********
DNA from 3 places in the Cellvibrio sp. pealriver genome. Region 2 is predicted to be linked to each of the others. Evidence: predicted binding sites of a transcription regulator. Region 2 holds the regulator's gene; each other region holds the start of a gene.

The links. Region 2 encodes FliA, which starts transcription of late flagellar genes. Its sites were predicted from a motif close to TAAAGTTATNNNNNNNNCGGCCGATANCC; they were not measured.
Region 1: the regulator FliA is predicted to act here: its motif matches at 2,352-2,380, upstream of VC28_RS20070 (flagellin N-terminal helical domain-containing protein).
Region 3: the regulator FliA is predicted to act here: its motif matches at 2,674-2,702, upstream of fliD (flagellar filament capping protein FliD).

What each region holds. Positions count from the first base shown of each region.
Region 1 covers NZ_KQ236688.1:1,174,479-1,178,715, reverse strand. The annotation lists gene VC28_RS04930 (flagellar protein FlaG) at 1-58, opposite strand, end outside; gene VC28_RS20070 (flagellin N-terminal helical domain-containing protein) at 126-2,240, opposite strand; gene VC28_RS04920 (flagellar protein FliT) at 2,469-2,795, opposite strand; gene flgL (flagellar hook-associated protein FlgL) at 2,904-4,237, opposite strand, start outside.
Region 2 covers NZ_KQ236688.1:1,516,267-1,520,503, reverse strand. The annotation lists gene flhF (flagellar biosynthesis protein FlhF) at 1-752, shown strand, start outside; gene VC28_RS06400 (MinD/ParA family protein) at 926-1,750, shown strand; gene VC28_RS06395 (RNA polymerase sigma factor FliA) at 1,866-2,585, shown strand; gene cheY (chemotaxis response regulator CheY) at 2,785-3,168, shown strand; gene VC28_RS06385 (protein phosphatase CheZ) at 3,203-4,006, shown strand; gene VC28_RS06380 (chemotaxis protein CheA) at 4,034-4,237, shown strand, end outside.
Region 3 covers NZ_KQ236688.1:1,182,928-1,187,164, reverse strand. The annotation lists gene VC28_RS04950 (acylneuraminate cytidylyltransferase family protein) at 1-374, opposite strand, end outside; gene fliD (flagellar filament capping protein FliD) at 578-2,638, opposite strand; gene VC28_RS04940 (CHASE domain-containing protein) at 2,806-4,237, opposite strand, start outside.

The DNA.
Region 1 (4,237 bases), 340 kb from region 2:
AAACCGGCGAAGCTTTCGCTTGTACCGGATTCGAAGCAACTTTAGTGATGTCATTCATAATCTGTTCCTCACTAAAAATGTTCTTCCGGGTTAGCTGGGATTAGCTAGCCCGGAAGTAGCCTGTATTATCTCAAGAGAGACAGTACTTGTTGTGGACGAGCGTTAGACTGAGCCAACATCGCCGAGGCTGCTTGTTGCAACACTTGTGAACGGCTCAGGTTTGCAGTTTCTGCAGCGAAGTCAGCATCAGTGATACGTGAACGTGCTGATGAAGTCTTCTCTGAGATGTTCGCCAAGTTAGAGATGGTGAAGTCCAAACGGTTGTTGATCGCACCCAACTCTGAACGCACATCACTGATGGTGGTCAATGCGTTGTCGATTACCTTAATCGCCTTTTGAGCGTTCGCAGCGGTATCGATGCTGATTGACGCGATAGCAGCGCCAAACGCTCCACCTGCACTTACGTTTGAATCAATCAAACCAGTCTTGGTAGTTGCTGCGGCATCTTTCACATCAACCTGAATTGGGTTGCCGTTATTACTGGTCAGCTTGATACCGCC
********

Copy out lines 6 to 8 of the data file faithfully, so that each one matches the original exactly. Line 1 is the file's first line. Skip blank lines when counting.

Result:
Region 1 covers NZ_KQ236688.1:1,174,479-1,178,715, reverse strand. The annotation lists gene VC28_RS04930 (flagellar protein FlaG) at 1-58, opposite strand, end outside; gene VC28_RS20070 (flagellin N-terminal helical domain-containing protein) at 126-2,240, opposite strand; gene VC28_RS04920 (flagellar protein FliT) at 2,469-2,795, opposite strand; gene flgL (flagellar hook-associated protein FlgL) at 2,904-4,237, opposite strand, start outside.
Region 2 covers NZ_KQ236688.1:1,516,267-1,520,503, reverse strand. The annotation lists gene flhF (flagellar biosynthesis protein FlhF) at 1-752, shown strand, start outside; gene VC28_RS06400 (MinD/ParA family protein) at 926-1,750, shown strand; gene VC28_RS06395 (RNA polymerase sigma factor FliA) at 1,866-2,585, shown strand; gene cheY (chemotaxis response regulator CheY) at 2,785-3,168, shown strand; gene VC28_RS06385 (protein phosphatase CheZ) at 3,203-4,006, shown strand; gene VC28_RS06380 (chemotaxis protein CheA) at 4,034-4,237, shown strand, end outside.
Region 3 covers NZ_KQ236688.1:1,182,928-1,187,164, reverse strand. The annotation lists gene VC28_RS04950 (acylneuraminate cytidylyltransferase family protein) at 1-374, opposite strand, end outside; gene fliD (flagellar filament capping protein FliD) at 578-2,638, opposite strand; gene VC28_RS04940 (CHASE domain-containing protein) at 2,806-4,237, opposite strand, start outside.